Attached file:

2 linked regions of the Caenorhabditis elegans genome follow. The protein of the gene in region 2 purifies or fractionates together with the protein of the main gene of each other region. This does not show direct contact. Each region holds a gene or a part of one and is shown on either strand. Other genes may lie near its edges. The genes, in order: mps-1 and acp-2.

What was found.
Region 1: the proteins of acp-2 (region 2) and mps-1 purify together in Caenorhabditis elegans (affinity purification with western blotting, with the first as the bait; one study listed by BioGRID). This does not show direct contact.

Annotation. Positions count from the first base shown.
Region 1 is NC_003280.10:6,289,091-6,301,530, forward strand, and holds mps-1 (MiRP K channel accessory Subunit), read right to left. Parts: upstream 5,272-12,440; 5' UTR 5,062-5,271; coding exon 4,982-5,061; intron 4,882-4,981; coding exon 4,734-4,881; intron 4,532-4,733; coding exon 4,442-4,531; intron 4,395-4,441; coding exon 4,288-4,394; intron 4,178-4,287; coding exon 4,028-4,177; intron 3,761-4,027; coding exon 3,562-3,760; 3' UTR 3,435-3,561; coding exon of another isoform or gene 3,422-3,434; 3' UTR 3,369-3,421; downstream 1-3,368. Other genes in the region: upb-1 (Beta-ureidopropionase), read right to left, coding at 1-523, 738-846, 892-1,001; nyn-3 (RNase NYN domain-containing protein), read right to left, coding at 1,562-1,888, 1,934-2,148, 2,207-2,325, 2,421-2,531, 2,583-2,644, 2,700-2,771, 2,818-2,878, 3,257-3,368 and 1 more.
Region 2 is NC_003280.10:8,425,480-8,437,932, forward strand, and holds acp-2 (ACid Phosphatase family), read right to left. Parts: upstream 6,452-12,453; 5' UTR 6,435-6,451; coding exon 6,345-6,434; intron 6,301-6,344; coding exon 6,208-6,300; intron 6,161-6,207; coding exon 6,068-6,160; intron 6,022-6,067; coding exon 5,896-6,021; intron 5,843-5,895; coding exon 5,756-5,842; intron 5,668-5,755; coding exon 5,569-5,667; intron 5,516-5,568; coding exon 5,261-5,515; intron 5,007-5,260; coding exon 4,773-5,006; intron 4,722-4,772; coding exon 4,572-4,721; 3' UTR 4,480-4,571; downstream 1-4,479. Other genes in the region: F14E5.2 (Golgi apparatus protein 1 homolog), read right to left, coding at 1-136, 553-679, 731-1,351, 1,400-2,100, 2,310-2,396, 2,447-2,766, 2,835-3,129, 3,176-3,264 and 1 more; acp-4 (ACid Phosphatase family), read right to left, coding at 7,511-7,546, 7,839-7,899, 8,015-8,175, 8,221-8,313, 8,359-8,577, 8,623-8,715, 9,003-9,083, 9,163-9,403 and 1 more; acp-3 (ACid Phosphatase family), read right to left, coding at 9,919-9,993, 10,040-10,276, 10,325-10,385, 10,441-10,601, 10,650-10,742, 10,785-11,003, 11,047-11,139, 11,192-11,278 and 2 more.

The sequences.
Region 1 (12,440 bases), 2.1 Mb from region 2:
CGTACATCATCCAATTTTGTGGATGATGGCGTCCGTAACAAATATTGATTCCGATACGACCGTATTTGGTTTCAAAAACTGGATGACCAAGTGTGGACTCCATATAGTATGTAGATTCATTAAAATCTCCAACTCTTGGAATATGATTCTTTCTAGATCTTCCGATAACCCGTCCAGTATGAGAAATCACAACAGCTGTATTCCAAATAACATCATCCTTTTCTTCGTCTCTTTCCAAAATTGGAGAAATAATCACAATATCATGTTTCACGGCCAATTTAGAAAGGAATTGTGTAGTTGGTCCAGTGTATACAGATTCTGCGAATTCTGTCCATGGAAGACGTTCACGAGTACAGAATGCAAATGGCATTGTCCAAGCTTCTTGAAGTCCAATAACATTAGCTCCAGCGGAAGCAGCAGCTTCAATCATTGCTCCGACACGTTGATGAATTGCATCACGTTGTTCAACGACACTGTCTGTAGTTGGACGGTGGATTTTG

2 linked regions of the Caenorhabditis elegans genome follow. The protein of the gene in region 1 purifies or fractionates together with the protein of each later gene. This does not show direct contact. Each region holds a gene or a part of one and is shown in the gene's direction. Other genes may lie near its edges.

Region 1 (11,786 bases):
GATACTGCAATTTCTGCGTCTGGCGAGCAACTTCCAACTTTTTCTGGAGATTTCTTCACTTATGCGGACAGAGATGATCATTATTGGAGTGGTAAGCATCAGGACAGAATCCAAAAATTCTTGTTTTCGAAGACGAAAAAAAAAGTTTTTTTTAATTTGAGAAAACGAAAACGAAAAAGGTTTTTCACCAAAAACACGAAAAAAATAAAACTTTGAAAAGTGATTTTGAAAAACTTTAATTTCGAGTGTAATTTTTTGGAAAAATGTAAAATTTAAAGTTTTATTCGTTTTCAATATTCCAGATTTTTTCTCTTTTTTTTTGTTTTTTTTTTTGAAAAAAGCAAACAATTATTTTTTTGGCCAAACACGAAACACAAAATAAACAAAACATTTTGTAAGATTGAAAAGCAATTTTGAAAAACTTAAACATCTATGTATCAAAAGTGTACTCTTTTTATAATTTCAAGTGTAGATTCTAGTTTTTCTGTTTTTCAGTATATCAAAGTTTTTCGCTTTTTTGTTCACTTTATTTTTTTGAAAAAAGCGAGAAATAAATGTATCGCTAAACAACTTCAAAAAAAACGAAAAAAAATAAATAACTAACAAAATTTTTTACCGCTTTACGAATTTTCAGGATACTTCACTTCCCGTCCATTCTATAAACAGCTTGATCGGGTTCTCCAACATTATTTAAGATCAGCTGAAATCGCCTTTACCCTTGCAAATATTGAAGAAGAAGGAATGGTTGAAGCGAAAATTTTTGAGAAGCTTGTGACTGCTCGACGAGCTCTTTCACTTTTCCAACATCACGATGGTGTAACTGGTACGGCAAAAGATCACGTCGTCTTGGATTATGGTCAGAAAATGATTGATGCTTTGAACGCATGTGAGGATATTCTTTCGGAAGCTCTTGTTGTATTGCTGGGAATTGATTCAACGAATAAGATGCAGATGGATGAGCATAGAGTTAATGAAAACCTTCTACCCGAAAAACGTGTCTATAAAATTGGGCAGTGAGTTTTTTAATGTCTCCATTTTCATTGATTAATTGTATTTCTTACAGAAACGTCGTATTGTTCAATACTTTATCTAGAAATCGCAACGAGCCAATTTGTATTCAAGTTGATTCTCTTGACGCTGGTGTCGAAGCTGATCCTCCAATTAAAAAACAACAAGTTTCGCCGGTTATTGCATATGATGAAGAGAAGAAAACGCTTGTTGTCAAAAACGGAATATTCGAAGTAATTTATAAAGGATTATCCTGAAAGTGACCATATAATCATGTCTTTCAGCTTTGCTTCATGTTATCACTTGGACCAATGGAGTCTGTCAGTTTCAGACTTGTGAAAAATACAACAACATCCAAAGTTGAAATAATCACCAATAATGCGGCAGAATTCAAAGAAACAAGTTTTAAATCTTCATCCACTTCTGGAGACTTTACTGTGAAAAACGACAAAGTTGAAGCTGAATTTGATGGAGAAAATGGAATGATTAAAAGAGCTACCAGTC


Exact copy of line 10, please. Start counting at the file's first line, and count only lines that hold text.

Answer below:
2 linked regions of the Caenorhabditis elegans genome follow. The protein of the gene in region 1 purifies or fractionates together with the protein of each later gene. This does not show direct contact. Each region holds a gene or a part of one and is shown in the gene's direction. Other genes may lie near its edges.